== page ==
Who Am I?

I have been sitting in front of the computer for at least a half an hour with one foot up on my chair and my head on my knee, staring at the wall. The blank white screen taunting me. “Can’t get it together today, hey Pam.”

My own monitor shortens my name.

When I was in high school I asked the youth group leaders wife “How are you? What do you like to do? ” She told me what her husband was doing and what  her children were doing. I asked her again. “No, that is not what I meant. How are you?”  She looked at me, and didn’t understand. Thirty seven years later  I can still see the blank expression on her face.  She really did not understand my question. She couldn’t see herself as an individual separate from her family. I didn’t want to be her when I grew up.

Who am I today?

I met a friend last month who I hadn’t seen in over twenty years. He was an investment banker and I was a photographer in Tokyo in the 80’s. He asked what I was doing and I told him what my husband did and what my children were doing……..   In between changing diapers, doing laundry, cooking meals, packing and unpacking as we moved across the country several times,  I forgot to unpack myself.

I am  sitting in  a large cardboard box,  my arms around my legs. My head resting on my knees. With me in the box is the bear tooth necklace my father made for me,  the letters my mother wrote me when I lived in Japan, a silver spoon from the Yukon, the trip down the Saskatchewan river with my father,  the kibbutz I lived on in Israel, a box of letters from my husband, my  birth certificate  and my marriage license.

This afternoon I cleaned out my studio in the basement. It had become a storage area for lids that had no containers to cover, toys that my children had outgrown, and fans that we won’t need for several months. In the corner of my studio I found a large box that had been taped shut.  Strange that I had not opened this one when I unpacked last year. I pulled the tape off, and folded back the flaps.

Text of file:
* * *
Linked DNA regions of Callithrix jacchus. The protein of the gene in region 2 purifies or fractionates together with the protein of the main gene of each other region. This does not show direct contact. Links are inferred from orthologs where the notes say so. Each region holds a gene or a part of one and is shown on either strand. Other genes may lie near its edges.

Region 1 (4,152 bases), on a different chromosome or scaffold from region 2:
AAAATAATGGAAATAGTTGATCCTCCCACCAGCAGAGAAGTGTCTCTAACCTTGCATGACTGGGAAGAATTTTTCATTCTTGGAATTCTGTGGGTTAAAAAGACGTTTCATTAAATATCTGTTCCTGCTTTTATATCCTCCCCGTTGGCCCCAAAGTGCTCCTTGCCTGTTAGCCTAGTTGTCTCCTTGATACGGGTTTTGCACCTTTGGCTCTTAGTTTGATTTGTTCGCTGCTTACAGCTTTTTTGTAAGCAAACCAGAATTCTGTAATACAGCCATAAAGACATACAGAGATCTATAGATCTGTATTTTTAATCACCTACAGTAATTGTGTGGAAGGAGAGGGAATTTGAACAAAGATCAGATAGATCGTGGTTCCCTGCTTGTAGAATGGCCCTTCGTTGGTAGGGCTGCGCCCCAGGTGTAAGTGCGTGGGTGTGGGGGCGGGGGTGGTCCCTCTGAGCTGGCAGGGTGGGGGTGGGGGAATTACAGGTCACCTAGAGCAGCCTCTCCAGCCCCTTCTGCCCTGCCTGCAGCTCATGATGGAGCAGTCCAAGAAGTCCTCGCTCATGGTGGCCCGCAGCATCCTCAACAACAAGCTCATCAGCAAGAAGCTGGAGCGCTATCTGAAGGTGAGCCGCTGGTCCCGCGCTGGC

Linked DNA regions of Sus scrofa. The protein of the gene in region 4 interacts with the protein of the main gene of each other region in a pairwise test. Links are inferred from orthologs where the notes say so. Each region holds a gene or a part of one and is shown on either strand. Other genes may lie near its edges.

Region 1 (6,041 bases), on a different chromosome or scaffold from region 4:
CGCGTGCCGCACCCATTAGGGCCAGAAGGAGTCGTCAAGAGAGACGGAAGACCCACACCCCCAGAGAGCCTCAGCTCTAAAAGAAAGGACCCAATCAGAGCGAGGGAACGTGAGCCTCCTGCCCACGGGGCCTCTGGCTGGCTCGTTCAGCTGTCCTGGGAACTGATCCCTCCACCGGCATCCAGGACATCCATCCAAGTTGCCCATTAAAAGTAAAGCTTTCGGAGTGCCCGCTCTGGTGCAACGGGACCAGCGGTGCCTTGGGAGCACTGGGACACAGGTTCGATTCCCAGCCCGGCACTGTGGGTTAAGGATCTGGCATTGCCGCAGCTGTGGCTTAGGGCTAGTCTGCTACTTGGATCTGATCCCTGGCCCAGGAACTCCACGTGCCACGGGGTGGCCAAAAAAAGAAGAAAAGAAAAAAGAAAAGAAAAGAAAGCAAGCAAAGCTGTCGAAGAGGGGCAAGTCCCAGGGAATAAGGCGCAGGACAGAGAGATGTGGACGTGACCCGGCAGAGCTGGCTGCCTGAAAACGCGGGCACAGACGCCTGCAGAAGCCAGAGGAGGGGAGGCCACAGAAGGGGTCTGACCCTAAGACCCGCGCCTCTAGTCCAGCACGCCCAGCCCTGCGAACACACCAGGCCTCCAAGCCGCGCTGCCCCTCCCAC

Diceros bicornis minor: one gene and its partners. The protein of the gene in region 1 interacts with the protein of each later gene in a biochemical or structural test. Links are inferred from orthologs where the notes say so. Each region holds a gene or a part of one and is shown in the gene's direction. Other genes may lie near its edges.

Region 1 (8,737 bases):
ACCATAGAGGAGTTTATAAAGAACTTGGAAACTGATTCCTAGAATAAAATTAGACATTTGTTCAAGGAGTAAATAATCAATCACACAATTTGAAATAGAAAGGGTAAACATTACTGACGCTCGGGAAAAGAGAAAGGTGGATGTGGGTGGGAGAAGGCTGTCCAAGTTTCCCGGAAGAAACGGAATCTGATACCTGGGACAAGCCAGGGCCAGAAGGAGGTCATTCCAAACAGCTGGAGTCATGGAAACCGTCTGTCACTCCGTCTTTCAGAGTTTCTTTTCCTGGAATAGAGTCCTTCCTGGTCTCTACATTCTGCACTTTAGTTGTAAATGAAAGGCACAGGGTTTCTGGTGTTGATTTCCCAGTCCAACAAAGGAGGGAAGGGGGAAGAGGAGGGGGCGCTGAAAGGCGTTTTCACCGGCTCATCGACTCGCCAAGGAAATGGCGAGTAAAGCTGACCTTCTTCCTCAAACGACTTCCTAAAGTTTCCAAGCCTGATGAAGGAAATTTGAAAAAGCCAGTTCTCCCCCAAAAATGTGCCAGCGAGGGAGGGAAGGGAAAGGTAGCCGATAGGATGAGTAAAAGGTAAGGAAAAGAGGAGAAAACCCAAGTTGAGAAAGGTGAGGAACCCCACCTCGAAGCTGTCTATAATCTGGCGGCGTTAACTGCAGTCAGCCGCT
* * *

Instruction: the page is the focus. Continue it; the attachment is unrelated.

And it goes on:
The box was empty.

I paint. I write.

Ask me again tomorrow who I am.

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17 responses to “Who Am I?

  1. This is an incredible slice. So clear, so visual, and so full of punch with just words – just words! Awesome

  2. I love your line, I forgot to unpack myself. 25 years ago, I started my first book club because I kept meeting women who said they hadn’t read a book since they’d had children. I vowed not to become one of those women. I’ve always had a book club in my life since then.
    Keep finding that precious time to paint and write and find yourself!

  3. I’ve been feeling much the same for a while now. Kids are grown and my purpose in life fulfilled. I am The Velveteen Rabbit who was loved and is no longer needed. Trying to remember who I was before them … and who I am now.

    • My dear sweet Velveteen Rabbit. You are the friend that walked with me and shared her popsicles. I pray you find out who you are now. Do you have any orange ones for me?

  4. I am so very thankful for our conversations about “who I am” and “what I do.” How powerful the image of not unpacking yourself and the empty box.

  5. You DO write, I read it and you always push me to think deeper when you write. I’m sure you paint, although you’ve not written about that, yet. You have lived in so many interesting places. Your adult life has been quite the journey from the snippets you’ve shared. Keep unpacking that life.

  6. The line: “I forgot to unpack myself” is powerful to me. I like how you wove through time in this little slice. I think that’s hard to do as a writer & you made it work. I’m glad to be privy to your “unpacking” word by word and line by line.
    Ruth

  7. What a powerful slice, Pamela (shame on that monitor for shortening your name!). I love your line about not unpacking yourself. It’s easy to forget about ourselves, isn’t it? I am starting to get a sense of who you are from the “packed” you I see in your slices. I look forward to seeing the unpacking to come!

  8. Your writing is so powerful, Pamela, so strong. The way in which you go back and forth in time is very effective. I can’t help but be in the box with you; I can’t help but rest my head on my knees with you.
    The box is not empty. It’s full of space.
    P.S. Connections galore – my son lives in the Yukon, and I spent one summer on kibbutz in Israel, oh and, I studied art before I became a teacher. We should go for coffee. 🙂

  9. There are empty boxes, but many others that are full of so much, packed away and left in the basement of the soul, the attic of the heart and mind, forgotten.

    I’m taking great joy, delight, inspiration in unpacking with you and others. Your writing has strength and clarity that I admire a great deal.

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